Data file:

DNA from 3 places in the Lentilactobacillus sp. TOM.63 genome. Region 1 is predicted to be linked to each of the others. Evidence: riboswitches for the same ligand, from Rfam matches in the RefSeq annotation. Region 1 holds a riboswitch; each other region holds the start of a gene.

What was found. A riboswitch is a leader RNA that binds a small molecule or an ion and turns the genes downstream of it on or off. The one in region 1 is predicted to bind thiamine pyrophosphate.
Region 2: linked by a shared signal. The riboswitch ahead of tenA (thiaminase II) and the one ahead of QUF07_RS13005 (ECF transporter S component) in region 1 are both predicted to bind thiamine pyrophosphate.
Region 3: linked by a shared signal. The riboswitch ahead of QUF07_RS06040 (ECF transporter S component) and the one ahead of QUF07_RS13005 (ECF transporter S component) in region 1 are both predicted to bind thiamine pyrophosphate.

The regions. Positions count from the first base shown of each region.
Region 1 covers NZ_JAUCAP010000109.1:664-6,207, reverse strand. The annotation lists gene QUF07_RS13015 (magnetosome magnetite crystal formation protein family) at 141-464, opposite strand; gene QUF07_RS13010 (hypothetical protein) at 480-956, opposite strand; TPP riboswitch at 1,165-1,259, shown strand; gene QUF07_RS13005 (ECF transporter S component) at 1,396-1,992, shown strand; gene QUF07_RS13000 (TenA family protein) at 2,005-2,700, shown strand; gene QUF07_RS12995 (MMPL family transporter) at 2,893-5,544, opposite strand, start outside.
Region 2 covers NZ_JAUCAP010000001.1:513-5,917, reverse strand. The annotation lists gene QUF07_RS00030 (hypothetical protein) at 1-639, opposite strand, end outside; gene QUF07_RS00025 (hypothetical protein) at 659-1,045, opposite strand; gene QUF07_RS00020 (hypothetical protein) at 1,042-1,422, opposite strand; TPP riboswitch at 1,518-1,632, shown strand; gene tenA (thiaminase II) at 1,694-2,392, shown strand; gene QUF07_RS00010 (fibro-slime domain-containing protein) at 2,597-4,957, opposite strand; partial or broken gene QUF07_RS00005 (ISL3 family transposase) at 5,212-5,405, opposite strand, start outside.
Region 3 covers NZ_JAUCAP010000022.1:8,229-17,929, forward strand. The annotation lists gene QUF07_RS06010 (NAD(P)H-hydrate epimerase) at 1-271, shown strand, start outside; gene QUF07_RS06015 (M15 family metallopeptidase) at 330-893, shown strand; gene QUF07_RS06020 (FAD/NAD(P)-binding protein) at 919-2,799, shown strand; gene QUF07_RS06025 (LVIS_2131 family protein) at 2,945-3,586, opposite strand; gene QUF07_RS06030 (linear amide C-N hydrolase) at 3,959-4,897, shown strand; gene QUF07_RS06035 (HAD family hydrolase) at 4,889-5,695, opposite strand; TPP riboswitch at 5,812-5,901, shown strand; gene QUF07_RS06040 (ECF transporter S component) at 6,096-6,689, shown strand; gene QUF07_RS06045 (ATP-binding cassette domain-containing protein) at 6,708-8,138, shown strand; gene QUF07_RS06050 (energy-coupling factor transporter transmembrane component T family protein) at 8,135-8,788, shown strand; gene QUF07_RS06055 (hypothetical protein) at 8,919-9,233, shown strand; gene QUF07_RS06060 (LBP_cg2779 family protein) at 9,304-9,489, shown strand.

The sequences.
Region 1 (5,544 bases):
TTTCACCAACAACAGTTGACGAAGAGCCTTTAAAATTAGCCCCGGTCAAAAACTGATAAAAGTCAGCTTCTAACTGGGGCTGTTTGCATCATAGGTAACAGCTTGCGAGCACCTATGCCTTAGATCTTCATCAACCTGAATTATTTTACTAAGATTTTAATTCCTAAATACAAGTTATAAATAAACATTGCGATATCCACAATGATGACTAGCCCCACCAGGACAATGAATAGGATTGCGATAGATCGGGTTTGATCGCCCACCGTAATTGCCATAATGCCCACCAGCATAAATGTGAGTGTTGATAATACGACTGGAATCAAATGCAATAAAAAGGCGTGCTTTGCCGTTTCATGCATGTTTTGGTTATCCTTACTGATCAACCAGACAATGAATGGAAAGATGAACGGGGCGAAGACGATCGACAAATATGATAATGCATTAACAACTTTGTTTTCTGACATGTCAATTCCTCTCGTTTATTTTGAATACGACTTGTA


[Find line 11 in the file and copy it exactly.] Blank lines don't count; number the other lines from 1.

TTTCACCAACAACAGTTGACGAAGAGCCTTTAAAATTAGCCCCGGTCAAAAACTGATAAAAGTCAGCTTCTAACTGGGGCTGTTTGCATCATAGGTAACAGCTTGCGAGCACCTATGCCTTAGATCTTCATCAACCTGAATTATTTTACTAAGATTTTAATTCCTAAATACAAGTTATAAATAAACATTGCGATATCCACAATGATGACTAGCCCCACCAGGACAATGAATAGGATTGCGATAGATCGGGTTTGATCGCCCACCGTAATTGCCATAATGCCCACCAGCATAAATGTGAGTGTTGATAATACGACTGGAATCAAATGCAATAAAAAGGCGTGCTTTGCCGTTTCATGCATGTTTTGGTTATCCTTACTGATCAACCAGACAATGAATGGAAAGATGAACGGGGCGAAGACGATCGACAAATATGATAATGCATTAACAACTTTGTTTTCTGACATGTCAATTCCTCTCGTTTATTTTGAATACGACTTGTA